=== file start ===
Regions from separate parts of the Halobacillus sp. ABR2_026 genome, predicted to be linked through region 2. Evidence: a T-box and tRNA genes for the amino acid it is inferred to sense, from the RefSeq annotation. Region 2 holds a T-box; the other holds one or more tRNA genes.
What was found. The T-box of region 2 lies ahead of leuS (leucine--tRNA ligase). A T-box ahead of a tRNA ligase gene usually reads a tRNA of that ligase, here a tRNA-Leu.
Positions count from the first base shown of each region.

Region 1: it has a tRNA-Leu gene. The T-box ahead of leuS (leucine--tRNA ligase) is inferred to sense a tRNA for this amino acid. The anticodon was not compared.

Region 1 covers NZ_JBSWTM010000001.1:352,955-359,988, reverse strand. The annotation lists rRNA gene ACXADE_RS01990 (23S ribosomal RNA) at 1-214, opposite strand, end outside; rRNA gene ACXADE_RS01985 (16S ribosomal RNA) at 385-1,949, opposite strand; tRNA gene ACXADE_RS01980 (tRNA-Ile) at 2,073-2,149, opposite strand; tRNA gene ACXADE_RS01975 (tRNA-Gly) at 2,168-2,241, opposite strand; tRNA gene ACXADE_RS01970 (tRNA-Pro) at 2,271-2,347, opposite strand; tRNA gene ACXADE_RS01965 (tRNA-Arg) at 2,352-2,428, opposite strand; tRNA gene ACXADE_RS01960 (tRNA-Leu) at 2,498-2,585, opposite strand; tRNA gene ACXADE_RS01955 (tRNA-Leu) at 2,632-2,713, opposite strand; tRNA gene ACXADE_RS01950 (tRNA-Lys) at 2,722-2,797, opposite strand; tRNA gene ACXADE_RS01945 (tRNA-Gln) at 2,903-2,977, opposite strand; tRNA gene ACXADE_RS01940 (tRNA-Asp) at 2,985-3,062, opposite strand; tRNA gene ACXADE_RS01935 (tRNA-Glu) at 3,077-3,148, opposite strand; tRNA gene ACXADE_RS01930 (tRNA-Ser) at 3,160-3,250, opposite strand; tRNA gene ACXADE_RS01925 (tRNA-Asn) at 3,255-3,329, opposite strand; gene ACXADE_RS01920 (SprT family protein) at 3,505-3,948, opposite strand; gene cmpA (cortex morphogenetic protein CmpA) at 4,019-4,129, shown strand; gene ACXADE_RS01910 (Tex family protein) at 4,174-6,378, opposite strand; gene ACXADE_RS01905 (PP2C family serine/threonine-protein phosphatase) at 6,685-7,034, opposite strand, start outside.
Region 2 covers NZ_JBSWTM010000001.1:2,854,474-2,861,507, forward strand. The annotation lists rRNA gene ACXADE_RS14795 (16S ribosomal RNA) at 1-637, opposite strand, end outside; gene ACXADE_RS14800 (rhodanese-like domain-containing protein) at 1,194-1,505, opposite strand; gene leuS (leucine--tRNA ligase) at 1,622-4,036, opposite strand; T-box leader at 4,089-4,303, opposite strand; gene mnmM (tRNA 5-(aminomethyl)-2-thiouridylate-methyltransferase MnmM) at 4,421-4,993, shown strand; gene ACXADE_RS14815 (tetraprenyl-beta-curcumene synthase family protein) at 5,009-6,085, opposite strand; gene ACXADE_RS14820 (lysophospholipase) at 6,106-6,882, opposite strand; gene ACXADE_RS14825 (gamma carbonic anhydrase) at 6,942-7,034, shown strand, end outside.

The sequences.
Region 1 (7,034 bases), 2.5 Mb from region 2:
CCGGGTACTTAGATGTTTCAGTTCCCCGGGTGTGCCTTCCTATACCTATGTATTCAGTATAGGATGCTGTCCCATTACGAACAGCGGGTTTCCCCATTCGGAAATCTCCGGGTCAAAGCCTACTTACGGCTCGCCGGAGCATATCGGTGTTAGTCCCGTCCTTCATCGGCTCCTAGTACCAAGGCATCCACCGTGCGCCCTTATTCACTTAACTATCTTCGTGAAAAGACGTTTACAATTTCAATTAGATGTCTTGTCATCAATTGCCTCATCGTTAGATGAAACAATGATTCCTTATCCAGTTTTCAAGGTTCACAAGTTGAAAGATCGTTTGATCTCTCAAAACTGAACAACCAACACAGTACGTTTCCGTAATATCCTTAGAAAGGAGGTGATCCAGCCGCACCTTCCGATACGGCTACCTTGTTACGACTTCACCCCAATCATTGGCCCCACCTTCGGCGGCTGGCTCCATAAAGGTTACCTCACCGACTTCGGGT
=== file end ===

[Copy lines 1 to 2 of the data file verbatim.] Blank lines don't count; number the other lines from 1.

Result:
Regions from separate parts of the Halobacillus sp. ABR2_026 genome, predicted to be linked through region 2. Evidence: a T-box and tRNA genes for the amino acid it is inferred to sense, from the RefSeq annotation. Region 2 holds a T-box; the other holds one or more tRNA genes.
What was found. The T-box of region 2 lies ahead of leuS (leucine--tRNA ligase). A T-box ahead of a tRNA ligase gene usually reads a tRNA of that ligase, here a tRNA-Leu.